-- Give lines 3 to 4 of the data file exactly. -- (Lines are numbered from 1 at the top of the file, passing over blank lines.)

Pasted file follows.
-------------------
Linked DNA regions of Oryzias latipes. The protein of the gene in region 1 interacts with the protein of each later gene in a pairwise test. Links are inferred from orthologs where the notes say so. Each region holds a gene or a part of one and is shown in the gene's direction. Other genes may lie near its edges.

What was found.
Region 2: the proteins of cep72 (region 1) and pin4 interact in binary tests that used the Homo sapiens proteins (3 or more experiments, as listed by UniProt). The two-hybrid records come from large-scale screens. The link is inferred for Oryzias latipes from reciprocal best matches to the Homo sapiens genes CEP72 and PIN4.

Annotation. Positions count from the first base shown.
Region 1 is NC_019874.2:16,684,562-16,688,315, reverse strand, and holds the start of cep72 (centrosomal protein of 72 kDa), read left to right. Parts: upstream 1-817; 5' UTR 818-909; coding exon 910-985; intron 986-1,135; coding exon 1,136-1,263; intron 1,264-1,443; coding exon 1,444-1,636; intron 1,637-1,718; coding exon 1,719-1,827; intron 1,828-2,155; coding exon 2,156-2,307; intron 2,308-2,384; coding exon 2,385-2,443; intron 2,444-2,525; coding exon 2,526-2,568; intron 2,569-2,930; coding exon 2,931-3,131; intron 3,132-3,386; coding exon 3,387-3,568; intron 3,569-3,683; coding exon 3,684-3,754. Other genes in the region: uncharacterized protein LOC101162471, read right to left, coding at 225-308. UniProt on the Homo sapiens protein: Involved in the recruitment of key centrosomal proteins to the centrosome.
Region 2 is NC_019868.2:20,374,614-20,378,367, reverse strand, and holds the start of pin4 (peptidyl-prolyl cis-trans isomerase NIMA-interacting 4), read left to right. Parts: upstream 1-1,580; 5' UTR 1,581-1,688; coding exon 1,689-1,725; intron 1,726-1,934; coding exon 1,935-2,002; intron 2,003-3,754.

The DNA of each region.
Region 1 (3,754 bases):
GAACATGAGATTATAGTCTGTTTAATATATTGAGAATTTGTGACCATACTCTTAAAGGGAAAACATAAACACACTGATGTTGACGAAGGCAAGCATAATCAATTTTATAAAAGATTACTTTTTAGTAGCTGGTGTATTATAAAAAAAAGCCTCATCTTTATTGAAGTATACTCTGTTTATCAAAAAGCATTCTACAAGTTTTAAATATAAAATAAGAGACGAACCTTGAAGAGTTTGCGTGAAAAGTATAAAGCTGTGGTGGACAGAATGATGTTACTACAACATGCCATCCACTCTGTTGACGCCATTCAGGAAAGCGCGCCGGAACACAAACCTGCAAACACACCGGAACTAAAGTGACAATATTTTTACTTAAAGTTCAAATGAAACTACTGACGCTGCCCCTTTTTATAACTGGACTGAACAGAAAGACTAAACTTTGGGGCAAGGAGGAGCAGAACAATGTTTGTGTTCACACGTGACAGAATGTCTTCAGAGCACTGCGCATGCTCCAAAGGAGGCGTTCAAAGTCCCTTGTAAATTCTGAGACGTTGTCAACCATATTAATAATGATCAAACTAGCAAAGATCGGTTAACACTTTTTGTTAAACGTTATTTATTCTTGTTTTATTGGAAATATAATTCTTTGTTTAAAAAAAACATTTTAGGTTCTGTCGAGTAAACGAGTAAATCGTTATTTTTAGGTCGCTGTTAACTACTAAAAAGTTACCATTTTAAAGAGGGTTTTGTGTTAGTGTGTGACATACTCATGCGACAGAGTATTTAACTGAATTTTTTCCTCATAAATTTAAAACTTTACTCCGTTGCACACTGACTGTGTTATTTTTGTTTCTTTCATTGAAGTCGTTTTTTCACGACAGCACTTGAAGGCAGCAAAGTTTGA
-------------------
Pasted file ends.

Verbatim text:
Region 2: the proteins of cep72 (region 1) and pin4 interact in binary tests that used the Homo sapiens proteins (3 or more experiments, as listed by UniProt). The two-hybrid records come from large-scale screens. The link is inferred for Oryzias latipes from reciprocal best matches to the Homo sapiens genes CEP72 and PIN4.

Annotation. Positions count from the first base shown.